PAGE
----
Kicking off today is NEDAwareness Week Feb 21-27. NEDA has created a daily calendar of ideas to help spark the conversation and theme: It’s Time To Talk About It. Find ways to get involved within your community and help the continuation of support, research, edcuation and improved treatment resources for those who suffer with Eating Disorders!
The mission of NEDAwareness Week
Our aim of NEDAwareness Week is to ultimately prevent eating disorders and body image issues while reducing the stigma surrounding eating disorders and improving access to treatment. Eating disorders are serious, life-threatening illnesses — not choices — and it’s important to recognize the pressures, attitudes and behaviors that shape the disorder.
What is NEDAwareness Week?
NEDAwareness Week is a collective effort of primarily volunteers, eating disorder professionals, health care providers, educators, social workers, and individuals committed to raising awareness of the dangers surrounding eating disorders and the need for early intervention and treatment.
How NEDAwareness Week Works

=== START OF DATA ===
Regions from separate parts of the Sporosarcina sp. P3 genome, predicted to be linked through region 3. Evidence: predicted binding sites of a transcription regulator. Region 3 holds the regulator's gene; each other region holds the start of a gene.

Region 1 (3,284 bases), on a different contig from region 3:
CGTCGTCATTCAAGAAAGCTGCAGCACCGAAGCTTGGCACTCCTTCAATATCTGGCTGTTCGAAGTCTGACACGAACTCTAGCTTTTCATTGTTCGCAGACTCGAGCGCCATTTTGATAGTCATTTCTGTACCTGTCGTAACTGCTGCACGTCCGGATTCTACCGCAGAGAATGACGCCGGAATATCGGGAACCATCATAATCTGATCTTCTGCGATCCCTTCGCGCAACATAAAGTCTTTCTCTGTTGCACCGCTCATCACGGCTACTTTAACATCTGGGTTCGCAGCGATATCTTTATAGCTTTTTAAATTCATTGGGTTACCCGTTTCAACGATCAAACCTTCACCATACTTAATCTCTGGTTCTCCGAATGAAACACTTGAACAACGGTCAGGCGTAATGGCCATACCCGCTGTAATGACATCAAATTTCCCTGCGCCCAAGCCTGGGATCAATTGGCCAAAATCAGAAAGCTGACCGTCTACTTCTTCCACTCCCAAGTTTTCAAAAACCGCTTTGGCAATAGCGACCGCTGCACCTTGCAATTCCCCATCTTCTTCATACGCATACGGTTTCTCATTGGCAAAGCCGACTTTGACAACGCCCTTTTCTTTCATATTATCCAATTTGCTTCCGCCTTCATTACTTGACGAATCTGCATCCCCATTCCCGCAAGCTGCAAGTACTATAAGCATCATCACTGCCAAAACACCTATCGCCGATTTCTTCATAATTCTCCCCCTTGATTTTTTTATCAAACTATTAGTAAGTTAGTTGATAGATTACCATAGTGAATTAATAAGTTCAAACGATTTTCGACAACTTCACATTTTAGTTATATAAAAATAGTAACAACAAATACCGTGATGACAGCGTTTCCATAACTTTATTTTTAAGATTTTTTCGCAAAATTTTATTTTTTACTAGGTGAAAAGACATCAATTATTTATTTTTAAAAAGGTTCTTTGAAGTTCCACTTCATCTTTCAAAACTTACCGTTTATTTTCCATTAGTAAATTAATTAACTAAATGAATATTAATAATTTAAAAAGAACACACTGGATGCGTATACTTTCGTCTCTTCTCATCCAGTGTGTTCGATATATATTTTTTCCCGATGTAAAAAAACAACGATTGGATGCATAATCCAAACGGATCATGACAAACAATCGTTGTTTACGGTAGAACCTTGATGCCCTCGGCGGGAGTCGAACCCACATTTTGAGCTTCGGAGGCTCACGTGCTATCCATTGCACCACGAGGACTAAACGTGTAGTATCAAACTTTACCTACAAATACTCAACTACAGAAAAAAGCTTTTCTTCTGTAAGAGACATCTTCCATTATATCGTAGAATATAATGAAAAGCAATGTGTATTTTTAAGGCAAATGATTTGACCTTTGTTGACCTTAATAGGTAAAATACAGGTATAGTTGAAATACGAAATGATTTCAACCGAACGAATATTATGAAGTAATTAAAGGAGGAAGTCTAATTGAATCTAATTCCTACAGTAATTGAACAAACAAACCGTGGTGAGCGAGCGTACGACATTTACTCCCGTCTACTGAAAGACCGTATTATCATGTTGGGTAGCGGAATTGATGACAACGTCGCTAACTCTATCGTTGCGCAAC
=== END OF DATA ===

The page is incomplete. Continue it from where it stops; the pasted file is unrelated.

This year, NEDA is calling for everyone to do just one thing to help raise awareness and provide accurate information about eating disorders. NEDAwareness Week participants can choose from a huge range of ways to contribute: Distribute info pamphlets and put up posters, write one letter for Media Watchdogs, register as a Volunteer Speaker or host a Volunteer Speaker, coordinate a NEDA Walk, or arrange interactive and educational activities such as panel discussions, fashion shows, body fairs, movie screenings, art exhibits and more. As an official NEDAwareness Week participant you can be involved in any way that works with your schedule, resources, community, and interests. These events and activities attract public media attention – on local, national and international levels.
Happiest Makara Sankranthi!
Our time on this Earth is sacred
and we should celebrate every moment.
… where are we?